Adweek reported former Havas Chairman Vincent Bolloré had been detained and later charged by French authorities over allegations that he bribed African governmental officials in 2009-2010. Great. A White advertising agency finally partners with Blacks and it turns out to be an allegedly illegal scenario. Maybe Bolloré realized he couldn’t use his go-to move—that is, nepotism—and had to compensate with a rich guy’s back-up tactic. A peek at the current Havas leadership shows the crew would likely lack cultural competence and credibility in Africa. Then again, Marian Salzman—the self-proclaimed discoverer of wiggers—is on staff to offer assistance. Of course, the Bolloré Group is vehemently denying the accusations. But is it really inconceivable for a billionaire who controls a media empire and holding company—and is probably inclined to solve matters by buying things and throwing money at problems—to resort to bribing foreign officials?
French Authorities Detain Former Havas Chairman Vincent Bolloré for Alleged Corruption
Billionaire denies claims that Havas bribed African officials
By Patrick Coffee
Less than a week after announcing that his son Yannick will soon lead both his media empire Vivendi and his marketing network Havas, French billionaire Vincent Bolloré has reportedly been detained by police over allegations that he used the agency network to bribe African government officials nearly a decade ago.
According to a story first reported by France’s Le Monde this morning, Bolloré is currently in the custody of French authorities for questioning over claims that his company, Bolloré Group, actively facilitated corruption in Togo and Guinea in 2009 and 2010.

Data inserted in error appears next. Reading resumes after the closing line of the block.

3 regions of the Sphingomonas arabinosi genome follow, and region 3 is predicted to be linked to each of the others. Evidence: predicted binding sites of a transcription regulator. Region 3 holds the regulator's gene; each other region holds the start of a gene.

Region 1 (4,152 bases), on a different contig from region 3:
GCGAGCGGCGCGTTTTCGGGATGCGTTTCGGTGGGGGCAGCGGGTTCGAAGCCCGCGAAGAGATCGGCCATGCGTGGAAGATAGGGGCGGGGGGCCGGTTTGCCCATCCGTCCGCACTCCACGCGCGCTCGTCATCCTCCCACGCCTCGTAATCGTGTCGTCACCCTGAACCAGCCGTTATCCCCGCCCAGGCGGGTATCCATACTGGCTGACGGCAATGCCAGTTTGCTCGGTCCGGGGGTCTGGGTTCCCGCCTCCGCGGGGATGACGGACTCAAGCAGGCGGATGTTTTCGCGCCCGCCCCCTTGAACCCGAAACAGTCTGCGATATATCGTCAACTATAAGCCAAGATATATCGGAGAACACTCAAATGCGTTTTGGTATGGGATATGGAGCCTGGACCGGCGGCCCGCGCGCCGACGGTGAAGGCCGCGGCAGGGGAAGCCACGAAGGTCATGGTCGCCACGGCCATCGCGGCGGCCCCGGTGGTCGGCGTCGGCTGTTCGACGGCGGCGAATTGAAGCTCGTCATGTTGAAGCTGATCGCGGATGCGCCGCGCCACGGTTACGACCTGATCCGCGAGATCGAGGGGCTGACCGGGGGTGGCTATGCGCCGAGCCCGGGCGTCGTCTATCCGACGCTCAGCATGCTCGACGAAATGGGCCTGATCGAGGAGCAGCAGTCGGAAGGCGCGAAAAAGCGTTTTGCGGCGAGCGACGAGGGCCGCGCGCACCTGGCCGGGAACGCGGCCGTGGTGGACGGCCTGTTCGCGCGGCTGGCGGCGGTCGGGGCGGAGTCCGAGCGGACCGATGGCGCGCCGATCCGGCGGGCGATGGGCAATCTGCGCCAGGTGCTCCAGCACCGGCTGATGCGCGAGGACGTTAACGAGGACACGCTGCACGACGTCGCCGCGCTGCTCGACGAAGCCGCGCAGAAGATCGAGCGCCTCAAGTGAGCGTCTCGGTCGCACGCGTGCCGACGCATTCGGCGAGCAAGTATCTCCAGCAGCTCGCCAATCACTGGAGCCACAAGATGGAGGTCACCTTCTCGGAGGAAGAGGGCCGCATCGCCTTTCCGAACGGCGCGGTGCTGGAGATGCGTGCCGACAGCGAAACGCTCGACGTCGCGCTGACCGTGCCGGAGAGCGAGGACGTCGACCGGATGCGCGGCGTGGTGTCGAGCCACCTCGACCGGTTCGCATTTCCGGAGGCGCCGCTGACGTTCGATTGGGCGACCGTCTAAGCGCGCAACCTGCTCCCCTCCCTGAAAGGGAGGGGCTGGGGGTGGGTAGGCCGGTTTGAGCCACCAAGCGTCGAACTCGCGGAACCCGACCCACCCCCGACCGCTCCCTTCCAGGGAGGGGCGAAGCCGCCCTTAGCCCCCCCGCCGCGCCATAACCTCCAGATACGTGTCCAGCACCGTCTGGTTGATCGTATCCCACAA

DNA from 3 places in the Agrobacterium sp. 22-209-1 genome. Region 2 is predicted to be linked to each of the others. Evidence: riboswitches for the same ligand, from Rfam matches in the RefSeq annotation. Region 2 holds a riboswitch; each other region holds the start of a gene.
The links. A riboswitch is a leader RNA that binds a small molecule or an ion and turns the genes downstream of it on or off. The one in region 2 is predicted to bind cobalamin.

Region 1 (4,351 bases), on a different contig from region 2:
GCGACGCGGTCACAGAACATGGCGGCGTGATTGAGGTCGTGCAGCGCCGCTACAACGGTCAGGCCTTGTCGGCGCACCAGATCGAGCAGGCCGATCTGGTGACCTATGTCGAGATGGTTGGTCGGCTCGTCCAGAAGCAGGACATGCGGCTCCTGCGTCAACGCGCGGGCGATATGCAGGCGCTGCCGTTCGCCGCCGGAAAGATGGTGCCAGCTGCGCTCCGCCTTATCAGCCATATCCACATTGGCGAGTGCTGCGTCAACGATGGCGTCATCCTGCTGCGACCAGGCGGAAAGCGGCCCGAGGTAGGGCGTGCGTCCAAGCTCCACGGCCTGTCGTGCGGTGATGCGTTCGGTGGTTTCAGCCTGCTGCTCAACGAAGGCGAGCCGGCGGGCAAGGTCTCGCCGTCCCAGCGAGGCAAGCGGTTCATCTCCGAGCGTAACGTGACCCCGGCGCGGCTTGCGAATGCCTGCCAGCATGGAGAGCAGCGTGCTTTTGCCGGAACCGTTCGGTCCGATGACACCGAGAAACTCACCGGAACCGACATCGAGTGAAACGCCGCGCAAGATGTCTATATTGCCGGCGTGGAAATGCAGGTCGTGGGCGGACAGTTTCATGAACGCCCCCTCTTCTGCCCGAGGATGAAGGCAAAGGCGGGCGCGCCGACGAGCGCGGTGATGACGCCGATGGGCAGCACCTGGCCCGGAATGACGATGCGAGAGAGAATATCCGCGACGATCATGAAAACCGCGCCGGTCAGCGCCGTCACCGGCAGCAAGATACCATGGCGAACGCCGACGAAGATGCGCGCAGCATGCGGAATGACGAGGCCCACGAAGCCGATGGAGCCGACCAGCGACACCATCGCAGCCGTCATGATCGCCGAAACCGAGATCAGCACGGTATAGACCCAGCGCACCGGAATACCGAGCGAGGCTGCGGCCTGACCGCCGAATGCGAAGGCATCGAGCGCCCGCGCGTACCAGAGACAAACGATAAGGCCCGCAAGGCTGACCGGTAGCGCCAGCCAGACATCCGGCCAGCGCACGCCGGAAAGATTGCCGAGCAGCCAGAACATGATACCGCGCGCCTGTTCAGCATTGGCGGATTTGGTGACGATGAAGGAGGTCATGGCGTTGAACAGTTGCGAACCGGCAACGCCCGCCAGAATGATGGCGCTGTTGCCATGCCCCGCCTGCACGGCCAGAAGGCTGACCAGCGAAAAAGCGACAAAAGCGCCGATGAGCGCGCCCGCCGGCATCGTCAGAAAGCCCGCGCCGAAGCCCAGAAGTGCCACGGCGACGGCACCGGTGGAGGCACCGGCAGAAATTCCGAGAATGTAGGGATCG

The report holds that Bolloré Group—which was, until last summer, the single largest shareholder in Havas—allegedly helped officials in these countries in exchange for contracts that directly benefited Bolloré SA, the single largest operator of shipping ports in Africa.
In a response, the Bolloré Group confirmed that it is under investigation, stating that the allegation was made by an unnamed former employee who was recently sentenced to nearly four years in prison “for misappropriation of assets.”
“Its former subsidiary, SDV Africa, did not engage in any illegal actions and the Bolloré Group reaffirms that these communication services were conducted in full transparency,” the statement continued in reference to the services in question. According to a later report by Bloomberg, Havas allegedly provided free or heavily discounted “communications advice” to politicians running for reelection nearly a decade ago.
The Group’s statement denies each of these claims.
“For more than 50 years, Havas has brought its expertise in communications to political campaigns around the world in full compliance with the law and regulation and transparency standards,” said Bolloré Group’s statement. “The hearing of its executives should provide the judicial authorities with useful clarification regarding these issues that have been assessed by an independent expert. This expertise led to the conclusion that these transactions fully complied with all laws and regulations.”
Regarding the specific claims made in this report, the statement continued, “Bolloré Group won the concession in Togo in 2001 long before it started to invest in Havas. In Guinea, Bolloré Group won the concession in 2011 following the failure of the winner of the tender (Bolloré Group came in second in the bidding process) which was recognized before the presidential election.”
“Attempting to link the attribution of a port concession with communication services translates a great misunderstanding of this economic sector and economic activity in general,” it read.
Spokespeople for Havas declined to comment on the news. Representatives for Vivendi also referred to the Bolloré Group statement, telling Adweek that this matter does not concern their business.
No charges have been filed against Bolloré at this time.
In last week’s earnings call, the elder Bolloré announced that his son would soon take over as chairman of Vivendi, which owns such brands as Universal Music, Canal and Daily Motion. Yannick officially became global CEO of Havas Creative Group in summer 2017 with the departure of Andrew Bennett, who later went to Bloomberg.